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2003-04-08 Uncut, Home House, London, UK
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Dave Gahan stayed at the Home House from 6 April till 8 April to give interviews and be photographed for the British press. On 8 April, Chris Roberts interviewed him for Uncut magazine's Questionnaire section. A short version of this interview was published in the July 2003 issue of Uncut. Below is the text of that publication. rocksbackpages.com, a site where subscribed music journalists archive their interviews, have the full audio file of this interview available. Thanks to Rachel Blackman for sending over this file.
- Duration: 58:20 minutes
UNCUT: After 20-odd years of Depeche Mode, how strange was it to record your new solo album, Paper Monsters?
GAHAN: I just got the feeling, during the last band album, that it was something I had to do, and that it wouldn't be possible within Depeche. I'd been chomping at the bit for a while, getting frustrated. I wanted to put myself in an unknown situation, to take risks. Even with all the fears attached, the sense of what-am-I-doing, I knew deep in my heart that it was the only way I could move forward and grow.
UNCUT: In a couple of places, your inner rock beast bursts forth.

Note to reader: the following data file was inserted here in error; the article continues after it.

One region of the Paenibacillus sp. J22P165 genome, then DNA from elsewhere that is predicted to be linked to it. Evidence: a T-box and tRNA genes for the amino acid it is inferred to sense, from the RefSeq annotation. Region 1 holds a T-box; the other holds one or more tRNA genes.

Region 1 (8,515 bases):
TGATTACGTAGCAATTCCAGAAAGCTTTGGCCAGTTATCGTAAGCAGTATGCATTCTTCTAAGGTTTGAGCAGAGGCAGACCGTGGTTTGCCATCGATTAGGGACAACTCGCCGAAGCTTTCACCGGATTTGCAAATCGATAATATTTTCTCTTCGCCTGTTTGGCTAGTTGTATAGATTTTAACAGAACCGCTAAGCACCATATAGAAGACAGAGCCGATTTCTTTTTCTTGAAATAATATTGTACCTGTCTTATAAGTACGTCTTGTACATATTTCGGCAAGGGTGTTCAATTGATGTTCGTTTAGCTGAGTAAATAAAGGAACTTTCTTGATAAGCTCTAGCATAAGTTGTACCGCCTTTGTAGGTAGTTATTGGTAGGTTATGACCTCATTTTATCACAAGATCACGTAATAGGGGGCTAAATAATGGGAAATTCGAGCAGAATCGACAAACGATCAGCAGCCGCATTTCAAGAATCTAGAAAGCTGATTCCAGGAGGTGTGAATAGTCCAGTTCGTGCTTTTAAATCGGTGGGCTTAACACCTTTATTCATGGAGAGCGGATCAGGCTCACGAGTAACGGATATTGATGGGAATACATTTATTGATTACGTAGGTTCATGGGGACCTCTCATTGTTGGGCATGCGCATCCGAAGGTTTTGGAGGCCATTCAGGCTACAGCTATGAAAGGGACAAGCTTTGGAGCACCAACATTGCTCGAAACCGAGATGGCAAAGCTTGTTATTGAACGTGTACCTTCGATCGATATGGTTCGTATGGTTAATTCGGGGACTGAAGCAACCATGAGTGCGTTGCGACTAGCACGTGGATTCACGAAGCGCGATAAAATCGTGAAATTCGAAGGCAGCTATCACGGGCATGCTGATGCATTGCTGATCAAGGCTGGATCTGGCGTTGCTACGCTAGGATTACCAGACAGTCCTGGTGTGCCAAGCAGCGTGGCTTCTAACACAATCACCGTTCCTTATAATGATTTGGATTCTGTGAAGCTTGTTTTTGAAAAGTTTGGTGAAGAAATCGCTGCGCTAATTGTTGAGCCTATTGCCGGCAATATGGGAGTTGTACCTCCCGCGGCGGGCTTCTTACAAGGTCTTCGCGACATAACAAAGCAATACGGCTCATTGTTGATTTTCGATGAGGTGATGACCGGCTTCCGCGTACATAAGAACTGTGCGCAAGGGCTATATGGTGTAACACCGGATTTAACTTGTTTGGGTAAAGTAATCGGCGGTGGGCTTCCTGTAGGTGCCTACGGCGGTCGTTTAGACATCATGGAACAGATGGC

GAHAN: There'd always been a strong contingent within Depeche who were very against going down the 'rock' road. Everything I fancied was always "too rock", y'know? I was bored with that. To me, it was like: "Well, that's another door you've closed, guys." They thought I wanted to turn them into Guns N' Roses or something...and yes, there was definitely a part of me that did! Just to have that experience. So I ended up doing it in my own mind! And it was fun hanging out with that whole rock scene in LA for a while.
UNCUT: Did your LA period change the way you felt about music?
GAHAN: Well, there it's about attitude. If you're in a rock 'n' roll band, you're cool. I definitely pushed, from Songs Of Faith And Devotion onwards, to be more experimental. I'd come back from LA after we hadn't seen each other for two years and said, "Hey, different things are happening in music now, guys! We gotta push on!" I'd been going to little clubs and seeing Jane's Addiction and Soundgarden: it was a cool time, and the fluffy metal bands weren't happening any more. There was a scene emerging, which spread to Seattle, and Nirvana. I felt the excitement I'd felt watching The Clash as a teenager. But then, of course, I thought I could convert my band to this, and they all looked at me with blank faces like I was a fucking alien or something.